"The greater the work the more
important it is to establish it on
a solid foundation. Thus it will
not only be more perfect; it
will also be more lasting.”

St. Louise de Marillac

“Be diligent in serving
the poor. Love the poor,
honor them, my children,
as you would honor
Christ Himself.”

St. Louise de Marillac


Love, Laughter and Learnings: A tribute to Seton Hall

In the early 1960s Seton Hall became home to formation groups, young women, most being recent graduates of high school, who were considering a call to religious life. It was the time of Vatican II and a call to greater participation in the life of the Church. The groups entered in the fall of the year to correspond to the start of a new school year and enrolled as students at the College of Mount St. Joseph. They became familiar with the life of a woman religious, her duties and responsibilities. We find memories of living and learning in Seton Hall from a few members of the group that entered in 1964.

Nancy McGuire Piatt

“I well remember the Community Room where the mail would be out on the table, seeing something from home was so special. I also remember when S. Elizabeth Cashman began to facilitate changes with such things as a ‘sleep in’ day where Mass would be in the afternoon. We called those days ‘natural rising’ and to this day my kids and close friends love to use that convent term when we’re together and there’s no clear plan for the mornings.”

S. Elizabeth Cashman (right) served as the Sisters of Charity director of formation in the 1960s, bringing with her a listening ear.


Peg Jung

“I remember the roof sunbathers. I burned too easily to stay too long, so I put lotion on people’s backs. There was also the first Christmas Eve we were there. The choir that night had come through the halls singing beautifully, when my across-the-hall friend noticed I hadn’t come out. I was told she knocked on my door to no avail. Worried, she came in and stood at my bedside calling my name. On the third attempt I finally woke up; I had slept through the whole thing! I always said that being the oldest of six, I could sleep through anything.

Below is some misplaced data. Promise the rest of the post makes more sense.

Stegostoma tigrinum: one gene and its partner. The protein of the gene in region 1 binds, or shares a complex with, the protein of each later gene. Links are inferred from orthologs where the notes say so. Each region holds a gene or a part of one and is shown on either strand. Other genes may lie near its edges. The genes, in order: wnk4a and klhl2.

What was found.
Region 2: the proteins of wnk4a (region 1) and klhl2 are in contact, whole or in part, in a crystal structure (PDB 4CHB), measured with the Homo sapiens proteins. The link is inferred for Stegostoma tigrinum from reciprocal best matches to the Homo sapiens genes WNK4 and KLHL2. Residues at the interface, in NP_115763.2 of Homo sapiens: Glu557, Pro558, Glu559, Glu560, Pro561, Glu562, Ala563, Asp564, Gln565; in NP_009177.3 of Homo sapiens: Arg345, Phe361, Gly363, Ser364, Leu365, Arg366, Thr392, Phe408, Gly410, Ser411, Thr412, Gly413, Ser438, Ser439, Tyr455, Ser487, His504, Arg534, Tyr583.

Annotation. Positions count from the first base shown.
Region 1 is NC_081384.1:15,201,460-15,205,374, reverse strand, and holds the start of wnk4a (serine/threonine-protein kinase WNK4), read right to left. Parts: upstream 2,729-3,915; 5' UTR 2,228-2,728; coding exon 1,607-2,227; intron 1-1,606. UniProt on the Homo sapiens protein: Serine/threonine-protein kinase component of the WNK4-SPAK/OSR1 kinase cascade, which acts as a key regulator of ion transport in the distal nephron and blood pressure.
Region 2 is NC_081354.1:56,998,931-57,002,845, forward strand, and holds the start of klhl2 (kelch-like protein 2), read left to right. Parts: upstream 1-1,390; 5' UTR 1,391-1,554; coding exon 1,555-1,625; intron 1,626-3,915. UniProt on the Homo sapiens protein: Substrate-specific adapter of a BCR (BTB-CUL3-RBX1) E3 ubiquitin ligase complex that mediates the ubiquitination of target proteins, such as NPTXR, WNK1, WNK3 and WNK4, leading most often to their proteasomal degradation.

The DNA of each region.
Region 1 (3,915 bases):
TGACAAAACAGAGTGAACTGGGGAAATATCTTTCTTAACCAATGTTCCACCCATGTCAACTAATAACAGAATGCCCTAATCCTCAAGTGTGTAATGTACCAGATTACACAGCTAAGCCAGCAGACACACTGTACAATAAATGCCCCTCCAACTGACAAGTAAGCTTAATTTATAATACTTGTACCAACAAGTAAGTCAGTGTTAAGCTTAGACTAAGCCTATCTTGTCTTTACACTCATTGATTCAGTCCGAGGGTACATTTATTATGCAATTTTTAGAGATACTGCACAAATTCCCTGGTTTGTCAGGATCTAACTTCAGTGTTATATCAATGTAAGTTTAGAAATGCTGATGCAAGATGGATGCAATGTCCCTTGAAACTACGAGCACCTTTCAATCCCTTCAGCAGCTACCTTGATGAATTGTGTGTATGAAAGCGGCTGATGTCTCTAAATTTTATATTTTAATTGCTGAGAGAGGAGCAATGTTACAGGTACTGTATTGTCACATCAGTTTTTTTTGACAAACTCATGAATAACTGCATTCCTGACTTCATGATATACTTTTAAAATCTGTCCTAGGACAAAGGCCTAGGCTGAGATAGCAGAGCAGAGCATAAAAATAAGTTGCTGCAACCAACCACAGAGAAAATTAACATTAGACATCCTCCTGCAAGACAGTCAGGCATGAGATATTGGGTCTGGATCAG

“There are also memories of the Dew Drop Inn, Maggie’s amazing Christmas decorations, Easter ‘eggs’ in the side yard, and St. Patrick’s Day cupcakes brought by certain parents that adopted us all. Then there was the evening when Mother Mary Omer told us we got to go home for three days that summer. We were in our most proper religious behavior until we got on the Seton Hall elevator. Boy did we let loose: no loud screaming, just squealing and jumping up and down. It’s a wonder the Hall is still standing!” 

The Dew Drop Inn, located at Seton Hall, became a place of many fond memories for the women in formation.


Sandy Altenbach

“So many memories of Seton Hall started on Entrance Day. We had a get together on the Seton roof to get acquainted and spent a lot of time on that roof during retreat before First Vows. Pictures taken that day showed tanned hands and faces!

“Who can ever forget the wonderful decorations Maggie masterminded for the Community Room? I participated once and remember making ribbon roses in many colors. I remember waking on Easter morning and seeing all of those Easter egg colored balls on the lawn outside Seton. I loved when we were able to have Mass there with all the guitar players providing music. We made coffee in the Dew Drop Inn and the Westerners made us a Mexican dinner with sopapillas for dessert. The building is just a building but the memories will live forever in us. Thanks, Seton Hall!” 

Many women in formation during the 1960s built friendships and memories together while living in Seton Hall.


Mary Deaguero

“From the Seton Hall roof, I do remember my awe at the huge, orange sun in the west just before it dropped over the horizon. I guess it was the humidity in the air that let the whole roundness of the sun be seen. Sunsets in Colorado, where I came from, were much different.”  

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